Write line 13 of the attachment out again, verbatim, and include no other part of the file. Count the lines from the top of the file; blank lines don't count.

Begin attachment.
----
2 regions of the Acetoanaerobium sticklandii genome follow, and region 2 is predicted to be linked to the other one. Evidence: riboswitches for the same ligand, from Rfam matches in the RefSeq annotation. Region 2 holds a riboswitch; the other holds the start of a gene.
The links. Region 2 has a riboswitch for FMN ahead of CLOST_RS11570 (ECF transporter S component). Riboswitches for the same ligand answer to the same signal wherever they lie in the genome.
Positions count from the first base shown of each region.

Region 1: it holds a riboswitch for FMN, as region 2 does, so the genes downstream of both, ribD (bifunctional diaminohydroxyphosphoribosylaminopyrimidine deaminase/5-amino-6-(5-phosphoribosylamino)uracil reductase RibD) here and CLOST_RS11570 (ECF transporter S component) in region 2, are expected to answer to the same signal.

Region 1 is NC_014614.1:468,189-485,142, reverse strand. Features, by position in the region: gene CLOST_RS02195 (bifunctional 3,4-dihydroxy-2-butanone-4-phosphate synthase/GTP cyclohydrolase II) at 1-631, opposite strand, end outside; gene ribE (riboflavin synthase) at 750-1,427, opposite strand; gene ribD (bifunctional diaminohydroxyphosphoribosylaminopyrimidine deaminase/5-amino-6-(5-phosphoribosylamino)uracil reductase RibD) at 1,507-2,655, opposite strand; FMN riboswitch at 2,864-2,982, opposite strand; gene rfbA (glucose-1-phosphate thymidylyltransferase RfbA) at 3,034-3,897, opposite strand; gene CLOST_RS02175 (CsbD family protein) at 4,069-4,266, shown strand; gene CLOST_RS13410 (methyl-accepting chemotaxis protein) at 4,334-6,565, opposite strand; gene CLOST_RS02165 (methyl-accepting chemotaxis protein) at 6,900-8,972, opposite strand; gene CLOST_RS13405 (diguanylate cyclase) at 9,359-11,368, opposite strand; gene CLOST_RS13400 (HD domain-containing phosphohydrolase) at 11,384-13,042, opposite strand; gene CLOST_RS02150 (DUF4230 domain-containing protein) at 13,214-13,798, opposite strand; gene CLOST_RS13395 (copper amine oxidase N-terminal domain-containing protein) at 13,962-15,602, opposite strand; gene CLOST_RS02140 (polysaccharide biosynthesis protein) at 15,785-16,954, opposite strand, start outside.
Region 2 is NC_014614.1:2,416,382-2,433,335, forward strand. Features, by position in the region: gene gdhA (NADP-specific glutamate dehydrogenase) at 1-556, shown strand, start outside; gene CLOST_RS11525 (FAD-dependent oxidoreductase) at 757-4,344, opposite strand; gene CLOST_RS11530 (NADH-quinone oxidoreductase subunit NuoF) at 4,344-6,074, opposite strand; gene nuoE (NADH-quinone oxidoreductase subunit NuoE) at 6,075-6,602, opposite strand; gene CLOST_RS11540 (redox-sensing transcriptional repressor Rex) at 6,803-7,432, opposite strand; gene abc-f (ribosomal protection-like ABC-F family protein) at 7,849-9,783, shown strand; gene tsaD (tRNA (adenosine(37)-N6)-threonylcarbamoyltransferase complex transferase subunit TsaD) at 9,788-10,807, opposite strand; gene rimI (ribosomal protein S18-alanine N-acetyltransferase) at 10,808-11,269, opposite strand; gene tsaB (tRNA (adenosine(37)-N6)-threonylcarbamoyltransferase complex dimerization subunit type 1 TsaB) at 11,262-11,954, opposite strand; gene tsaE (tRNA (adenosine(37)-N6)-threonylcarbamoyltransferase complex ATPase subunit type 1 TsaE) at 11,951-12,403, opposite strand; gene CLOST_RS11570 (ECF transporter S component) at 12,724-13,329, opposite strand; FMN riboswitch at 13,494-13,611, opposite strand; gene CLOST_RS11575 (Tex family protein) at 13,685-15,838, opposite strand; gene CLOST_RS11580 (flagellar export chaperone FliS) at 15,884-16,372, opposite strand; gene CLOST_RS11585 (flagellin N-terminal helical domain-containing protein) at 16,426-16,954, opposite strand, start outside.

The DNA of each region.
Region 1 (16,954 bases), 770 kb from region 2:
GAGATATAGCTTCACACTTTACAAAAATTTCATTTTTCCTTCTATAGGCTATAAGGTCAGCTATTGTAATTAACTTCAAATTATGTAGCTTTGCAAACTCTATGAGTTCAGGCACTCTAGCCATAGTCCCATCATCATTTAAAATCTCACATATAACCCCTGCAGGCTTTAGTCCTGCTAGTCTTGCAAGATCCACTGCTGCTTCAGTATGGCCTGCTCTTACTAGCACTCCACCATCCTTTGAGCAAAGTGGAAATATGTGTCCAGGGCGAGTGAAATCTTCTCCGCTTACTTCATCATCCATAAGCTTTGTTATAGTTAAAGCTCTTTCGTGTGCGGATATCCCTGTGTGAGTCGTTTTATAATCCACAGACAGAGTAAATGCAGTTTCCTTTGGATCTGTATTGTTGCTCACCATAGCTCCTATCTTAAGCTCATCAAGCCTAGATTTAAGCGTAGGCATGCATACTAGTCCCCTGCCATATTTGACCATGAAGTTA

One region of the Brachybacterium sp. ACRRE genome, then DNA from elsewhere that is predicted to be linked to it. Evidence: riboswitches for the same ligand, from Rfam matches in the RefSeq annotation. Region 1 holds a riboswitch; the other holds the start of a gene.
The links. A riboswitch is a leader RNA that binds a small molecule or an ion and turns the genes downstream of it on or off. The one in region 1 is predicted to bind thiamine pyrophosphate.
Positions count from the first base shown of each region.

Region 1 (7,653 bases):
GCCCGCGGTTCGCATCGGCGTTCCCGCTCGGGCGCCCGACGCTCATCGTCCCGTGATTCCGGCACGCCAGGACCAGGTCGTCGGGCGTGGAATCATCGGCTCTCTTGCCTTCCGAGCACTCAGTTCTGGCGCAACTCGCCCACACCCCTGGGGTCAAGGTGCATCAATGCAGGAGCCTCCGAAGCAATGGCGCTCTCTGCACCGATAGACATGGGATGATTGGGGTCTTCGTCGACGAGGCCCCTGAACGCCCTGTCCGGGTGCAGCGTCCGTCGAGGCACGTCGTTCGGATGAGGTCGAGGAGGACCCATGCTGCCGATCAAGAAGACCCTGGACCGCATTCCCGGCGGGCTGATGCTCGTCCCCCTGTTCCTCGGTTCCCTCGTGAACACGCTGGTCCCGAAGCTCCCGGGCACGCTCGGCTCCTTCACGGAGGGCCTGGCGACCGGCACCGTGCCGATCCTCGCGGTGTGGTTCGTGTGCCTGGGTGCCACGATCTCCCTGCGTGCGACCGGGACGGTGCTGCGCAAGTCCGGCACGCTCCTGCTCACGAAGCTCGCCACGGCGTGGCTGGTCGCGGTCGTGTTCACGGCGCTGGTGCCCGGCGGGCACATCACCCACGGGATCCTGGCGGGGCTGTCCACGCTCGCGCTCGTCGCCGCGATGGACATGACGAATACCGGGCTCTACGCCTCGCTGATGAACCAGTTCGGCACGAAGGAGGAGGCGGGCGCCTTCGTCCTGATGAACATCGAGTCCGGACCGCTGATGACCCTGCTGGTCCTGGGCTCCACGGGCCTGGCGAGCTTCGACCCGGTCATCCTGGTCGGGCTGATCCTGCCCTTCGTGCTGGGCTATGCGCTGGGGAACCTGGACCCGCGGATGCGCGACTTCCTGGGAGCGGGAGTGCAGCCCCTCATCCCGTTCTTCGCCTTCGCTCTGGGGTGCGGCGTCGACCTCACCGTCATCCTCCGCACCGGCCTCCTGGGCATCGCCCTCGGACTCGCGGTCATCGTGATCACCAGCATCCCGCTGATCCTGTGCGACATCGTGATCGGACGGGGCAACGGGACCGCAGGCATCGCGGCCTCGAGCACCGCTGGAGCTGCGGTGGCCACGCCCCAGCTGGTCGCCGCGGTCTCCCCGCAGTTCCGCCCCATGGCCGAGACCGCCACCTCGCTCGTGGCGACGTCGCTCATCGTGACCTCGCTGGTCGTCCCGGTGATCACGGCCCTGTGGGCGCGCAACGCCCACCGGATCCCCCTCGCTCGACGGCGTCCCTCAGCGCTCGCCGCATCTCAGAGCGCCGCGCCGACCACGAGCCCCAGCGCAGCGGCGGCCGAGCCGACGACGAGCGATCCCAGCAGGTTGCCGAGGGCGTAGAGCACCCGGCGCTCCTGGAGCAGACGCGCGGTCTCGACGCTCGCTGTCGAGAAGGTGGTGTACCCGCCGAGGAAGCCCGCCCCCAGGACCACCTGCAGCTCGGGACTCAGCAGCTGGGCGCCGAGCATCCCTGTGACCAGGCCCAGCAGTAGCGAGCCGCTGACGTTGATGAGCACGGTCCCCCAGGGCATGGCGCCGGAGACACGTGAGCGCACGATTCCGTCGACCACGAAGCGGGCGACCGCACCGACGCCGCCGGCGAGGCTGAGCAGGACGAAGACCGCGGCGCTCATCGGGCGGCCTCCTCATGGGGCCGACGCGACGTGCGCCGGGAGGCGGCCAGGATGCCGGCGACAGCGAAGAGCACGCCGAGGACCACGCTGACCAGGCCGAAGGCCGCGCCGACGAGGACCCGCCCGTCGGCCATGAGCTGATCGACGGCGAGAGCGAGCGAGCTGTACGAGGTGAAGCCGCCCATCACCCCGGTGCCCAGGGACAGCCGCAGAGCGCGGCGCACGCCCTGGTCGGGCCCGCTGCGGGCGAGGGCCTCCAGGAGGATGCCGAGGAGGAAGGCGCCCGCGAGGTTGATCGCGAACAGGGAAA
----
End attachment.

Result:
Region 1 (7,653 bases):